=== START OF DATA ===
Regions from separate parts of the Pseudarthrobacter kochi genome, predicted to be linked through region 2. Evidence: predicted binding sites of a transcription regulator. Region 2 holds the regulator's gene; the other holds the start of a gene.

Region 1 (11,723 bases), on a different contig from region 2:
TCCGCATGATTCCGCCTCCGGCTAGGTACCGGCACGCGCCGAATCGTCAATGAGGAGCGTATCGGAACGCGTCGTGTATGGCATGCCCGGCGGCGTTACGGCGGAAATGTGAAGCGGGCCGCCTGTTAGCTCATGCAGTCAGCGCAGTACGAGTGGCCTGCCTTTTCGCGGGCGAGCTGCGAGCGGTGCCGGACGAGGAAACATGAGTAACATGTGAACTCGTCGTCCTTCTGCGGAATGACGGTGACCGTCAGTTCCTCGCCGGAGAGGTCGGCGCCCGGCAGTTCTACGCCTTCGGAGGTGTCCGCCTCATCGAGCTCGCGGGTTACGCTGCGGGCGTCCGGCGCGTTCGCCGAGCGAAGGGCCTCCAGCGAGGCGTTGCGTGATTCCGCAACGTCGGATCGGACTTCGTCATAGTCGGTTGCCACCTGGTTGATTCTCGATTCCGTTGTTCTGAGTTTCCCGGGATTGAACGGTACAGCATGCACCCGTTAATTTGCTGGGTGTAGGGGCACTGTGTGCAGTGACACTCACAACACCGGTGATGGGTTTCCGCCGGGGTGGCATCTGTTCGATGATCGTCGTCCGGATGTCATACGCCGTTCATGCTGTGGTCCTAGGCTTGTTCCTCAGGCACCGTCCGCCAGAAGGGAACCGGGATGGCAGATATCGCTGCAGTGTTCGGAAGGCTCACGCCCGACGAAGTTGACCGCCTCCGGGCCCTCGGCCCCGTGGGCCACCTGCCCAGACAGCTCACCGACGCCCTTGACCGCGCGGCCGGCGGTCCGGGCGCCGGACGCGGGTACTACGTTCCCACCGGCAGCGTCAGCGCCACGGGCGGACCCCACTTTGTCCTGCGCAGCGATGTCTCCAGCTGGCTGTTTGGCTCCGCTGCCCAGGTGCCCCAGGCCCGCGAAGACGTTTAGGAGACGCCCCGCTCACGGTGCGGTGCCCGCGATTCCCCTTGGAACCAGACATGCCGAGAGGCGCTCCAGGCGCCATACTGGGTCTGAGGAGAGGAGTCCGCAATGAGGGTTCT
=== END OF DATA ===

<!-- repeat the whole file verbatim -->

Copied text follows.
Regions from separate parts of the Pseudarthrobacter kochi genome, predicted to be linked through region 2. Evidence: predicted binding sites of a transcription regulator. Region 2 holds the regulator's gene; the other holds the start of a gene.

Region 1 (11,723 bases), on a different contig from region 2:
TCCGCATGATTCCGCCTCCGGCTAGGTACCGGCACGCGCCGAATCGTCAATGAGGAGCGTATCGGAACGCGTCGTGTATGGCATGCCCGGCGGCGTTACGGCGGAAATGTGAAGCGGGCCGCCTGTTAGCTCATGCAGTCAGCGCAGTACGAGTGGCCTGCCTTTTCGCGGGCGAGCTGCGAGCGGTGCCGGACGAGGAAACATGAGTAACATGTGAACTCGTCGTCCTTCTGCGGAATGACGGTGACCGTCAGTTCCTCGCCGGAGAGGTCGGCGCCCGGCAGTTCTACGCCTTCGGAGGTGTCCGCCTCATCGAGCTCGCGGGTTACGCTGCGGGCGTCCGGCGCGTTCGCCGAGCGAAGGGCCTCCAGCGAGGCGTTGCGTGATTCCGCAACGTCGGATCGGACTTCGTCATAGTCGGTTGCCACCTGGTTGATTCTCGATTCCGTTGTTCTGAGTTTCCCGGGATTGAACGGTACAGCATGCACCCGTTAATTTGCTGGGTGTAGGGGCACTGTGTGCAGTGACACTCACAACACCGGTGATGGGTTTCCGCCGGGGTGGCATCTGTTCGATGATCGTCGTCCGGATGTCATACGCCGTTCATGCTGTGGTCCTAGGCTTGTTCCTCAGGCACCGTCCGCCAGAAGGGAACCGGGATGGCAGATATCGCTGCAGTGTTCGGAAGGCTCACGCCCGACGAAGTTGACCGCCTCCGGGCCCTCGGCCCCGTGGGCCACCTGCCCAGACAGCTCACCGACGCCCTTGACCGCGCGGCCGGCGGTCCGGGCGCCGGACGCGGGTACTACGTTCCCACCGGCAGCGTCAGCGCCACGGGCGGACCCCACTTTGTCCTGCGCAGCGATGTCTCCAGCTGGCTGTTTGGCTCCGCTGCCCAGGTGCCCCAGGCCCGCGAAGACGTTTAGGAGACGCCCCGCTCACGGTGCGGTGCCCGCGATTCCCCTTGGAACCAGACATGCCGAGAGGCGCTCCAGGCGCCATACTGGGTCTGAGGAGAGGAGTCCGCAATGAGGGTTCT